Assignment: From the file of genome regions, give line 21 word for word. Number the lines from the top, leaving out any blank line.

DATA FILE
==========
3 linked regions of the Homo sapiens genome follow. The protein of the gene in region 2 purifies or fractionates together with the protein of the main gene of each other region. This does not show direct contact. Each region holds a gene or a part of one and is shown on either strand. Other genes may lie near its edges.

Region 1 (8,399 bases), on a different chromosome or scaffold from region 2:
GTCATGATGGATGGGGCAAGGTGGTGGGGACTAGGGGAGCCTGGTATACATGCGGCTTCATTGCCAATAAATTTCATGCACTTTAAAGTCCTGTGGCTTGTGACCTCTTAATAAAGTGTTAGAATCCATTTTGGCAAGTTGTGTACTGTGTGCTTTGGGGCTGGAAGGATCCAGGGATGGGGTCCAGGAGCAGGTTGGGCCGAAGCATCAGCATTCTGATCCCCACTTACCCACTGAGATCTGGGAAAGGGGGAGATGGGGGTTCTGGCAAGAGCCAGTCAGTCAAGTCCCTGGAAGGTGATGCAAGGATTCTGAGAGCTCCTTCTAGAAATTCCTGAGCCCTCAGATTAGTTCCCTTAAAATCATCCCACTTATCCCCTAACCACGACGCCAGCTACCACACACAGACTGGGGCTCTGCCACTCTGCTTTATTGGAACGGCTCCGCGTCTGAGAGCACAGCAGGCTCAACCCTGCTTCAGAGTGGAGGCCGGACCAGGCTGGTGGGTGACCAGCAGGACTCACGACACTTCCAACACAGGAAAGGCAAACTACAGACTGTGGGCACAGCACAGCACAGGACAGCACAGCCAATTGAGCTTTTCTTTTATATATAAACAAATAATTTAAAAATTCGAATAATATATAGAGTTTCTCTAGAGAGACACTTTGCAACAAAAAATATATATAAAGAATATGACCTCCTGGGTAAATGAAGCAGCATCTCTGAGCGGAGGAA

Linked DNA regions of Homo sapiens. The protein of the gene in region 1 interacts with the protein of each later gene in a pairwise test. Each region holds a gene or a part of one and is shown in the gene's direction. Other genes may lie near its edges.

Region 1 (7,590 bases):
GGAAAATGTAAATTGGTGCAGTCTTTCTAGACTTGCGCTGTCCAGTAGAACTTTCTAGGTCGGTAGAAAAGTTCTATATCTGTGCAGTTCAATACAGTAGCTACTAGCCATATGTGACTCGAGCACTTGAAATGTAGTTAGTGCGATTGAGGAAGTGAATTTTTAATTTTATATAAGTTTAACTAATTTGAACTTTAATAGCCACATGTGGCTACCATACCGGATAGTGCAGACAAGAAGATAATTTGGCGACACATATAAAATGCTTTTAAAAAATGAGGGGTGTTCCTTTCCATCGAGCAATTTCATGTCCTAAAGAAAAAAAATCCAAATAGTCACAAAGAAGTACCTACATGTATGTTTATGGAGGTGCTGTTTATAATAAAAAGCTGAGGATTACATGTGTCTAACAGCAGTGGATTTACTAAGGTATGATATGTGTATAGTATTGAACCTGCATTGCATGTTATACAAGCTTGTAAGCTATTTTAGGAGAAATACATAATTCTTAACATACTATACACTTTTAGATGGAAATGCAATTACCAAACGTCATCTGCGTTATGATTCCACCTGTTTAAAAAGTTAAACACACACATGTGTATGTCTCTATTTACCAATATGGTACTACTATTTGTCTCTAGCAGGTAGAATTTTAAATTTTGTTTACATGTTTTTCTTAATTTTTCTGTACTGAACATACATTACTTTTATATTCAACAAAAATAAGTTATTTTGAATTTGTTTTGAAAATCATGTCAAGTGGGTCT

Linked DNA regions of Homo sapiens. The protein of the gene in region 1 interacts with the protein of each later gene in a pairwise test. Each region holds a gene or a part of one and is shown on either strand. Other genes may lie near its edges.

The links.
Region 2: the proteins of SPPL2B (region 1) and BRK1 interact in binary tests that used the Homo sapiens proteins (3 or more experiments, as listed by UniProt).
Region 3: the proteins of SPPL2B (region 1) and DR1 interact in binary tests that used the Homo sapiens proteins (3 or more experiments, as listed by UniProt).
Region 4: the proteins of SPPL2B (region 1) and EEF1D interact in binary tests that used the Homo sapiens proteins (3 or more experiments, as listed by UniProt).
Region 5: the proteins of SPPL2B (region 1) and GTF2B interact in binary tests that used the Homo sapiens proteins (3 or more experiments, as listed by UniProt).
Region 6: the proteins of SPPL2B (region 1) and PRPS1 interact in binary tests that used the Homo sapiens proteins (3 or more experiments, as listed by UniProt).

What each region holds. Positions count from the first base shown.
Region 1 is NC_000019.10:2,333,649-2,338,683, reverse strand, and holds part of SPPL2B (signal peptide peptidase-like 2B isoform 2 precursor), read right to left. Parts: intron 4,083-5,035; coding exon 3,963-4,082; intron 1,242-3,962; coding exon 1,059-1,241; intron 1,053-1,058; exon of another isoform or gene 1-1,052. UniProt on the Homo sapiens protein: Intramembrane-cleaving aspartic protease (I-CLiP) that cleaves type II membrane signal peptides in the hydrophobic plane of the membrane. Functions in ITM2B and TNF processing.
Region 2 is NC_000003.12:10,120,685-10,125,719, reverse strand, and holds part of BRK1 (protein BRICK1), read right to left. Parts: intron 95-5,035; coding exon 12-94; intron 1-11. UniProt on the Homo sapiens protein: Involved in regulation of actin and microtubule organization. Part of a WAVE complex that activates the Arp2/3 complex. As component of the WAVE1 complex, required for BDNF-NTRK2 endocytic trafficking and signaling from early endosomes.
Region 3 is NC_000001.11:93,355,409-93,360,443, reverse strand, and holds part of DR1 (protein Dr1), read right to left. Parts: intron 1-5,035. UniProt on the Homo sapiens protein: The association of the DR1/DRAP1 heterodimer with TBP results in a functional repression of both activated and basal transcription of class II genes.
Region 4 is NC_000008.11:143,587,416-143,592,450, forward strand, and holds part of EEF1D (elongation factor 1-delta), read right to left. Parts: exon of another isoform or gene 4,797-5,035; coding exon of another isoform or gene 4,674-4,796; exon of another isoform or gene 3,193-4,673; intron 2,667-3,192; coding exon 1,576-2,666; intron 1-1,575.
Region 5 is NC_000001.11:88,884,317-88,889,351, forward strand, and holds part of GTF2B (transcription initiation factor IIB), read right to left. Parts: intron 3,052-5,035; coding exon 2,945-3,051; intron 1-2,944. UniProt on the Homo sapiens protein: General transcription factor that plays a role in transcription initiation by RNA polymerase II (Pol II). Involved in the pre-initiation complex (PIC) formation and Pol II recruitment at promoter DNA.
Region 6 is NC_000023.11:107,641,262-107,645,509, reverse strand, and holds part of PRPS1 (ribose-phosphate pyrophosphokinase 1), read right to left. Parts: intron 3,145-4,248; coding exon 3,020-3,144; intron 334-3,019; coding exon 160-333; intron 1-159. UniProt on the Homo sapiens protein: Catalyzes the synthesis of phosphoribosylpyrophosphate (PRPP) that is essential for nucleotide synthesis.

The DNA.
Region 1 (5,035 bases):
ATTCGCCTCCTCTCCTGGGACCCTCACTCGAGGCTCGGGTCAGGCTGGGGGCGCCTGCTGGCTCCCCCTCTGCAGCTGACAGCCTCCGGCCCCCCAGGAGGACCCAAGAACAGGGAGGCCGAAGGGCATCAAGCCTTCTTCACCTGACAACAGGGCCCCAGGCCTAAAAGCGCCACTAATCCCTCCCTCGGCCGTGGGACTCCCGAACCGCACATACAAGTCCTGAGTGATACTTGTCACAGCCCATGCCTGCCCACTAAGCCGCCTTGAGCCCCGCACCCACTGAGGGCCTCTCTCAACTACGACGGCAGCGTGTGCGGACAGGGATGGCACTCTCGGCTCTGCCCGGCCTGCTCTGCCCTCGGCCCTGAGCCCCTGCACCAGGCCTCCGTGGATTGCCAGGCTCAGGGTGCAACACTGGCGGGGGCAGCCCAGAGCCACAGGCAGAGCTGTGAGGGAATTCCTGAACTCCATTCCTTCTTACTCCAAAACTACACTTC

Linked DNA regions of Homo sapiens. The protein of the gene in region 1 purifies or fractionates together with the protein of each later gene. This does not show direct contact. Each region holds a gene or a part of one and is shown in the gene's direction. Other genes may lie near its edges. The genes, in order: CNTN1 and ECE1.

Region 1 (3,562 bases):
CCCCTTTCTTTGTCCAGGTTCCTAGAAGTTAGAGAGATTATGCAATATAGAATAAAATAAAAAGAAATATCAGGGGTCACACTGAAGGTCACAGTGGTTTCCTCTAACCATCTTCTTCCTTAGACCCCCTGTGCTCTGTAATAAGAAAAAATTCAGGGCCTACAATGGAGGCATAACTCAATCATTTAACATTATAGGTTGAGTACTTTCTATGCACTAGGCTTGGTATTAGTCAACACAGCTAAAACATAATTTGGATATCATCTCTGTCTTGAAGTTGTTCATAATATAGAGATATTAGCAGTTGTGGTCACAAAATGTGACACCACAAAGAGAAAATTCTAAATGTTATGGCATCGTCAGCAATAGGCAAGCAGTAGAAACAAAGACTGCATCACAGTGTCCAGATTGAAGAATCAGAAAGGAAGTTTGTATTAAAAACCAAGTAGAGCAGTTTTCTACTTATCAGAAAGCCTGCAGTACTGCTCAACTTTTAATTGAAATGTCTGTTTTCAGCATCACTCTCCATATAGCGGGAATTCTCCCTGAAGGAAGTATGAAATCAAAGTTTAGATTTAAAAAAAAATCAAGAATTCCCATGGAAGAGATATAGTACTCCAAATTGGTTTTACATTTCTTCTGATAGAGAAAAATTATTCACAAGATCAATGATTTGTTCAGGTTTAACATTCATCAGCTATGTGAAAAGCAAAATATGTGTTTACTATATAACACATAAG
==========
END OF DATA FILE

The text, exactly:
The DNA.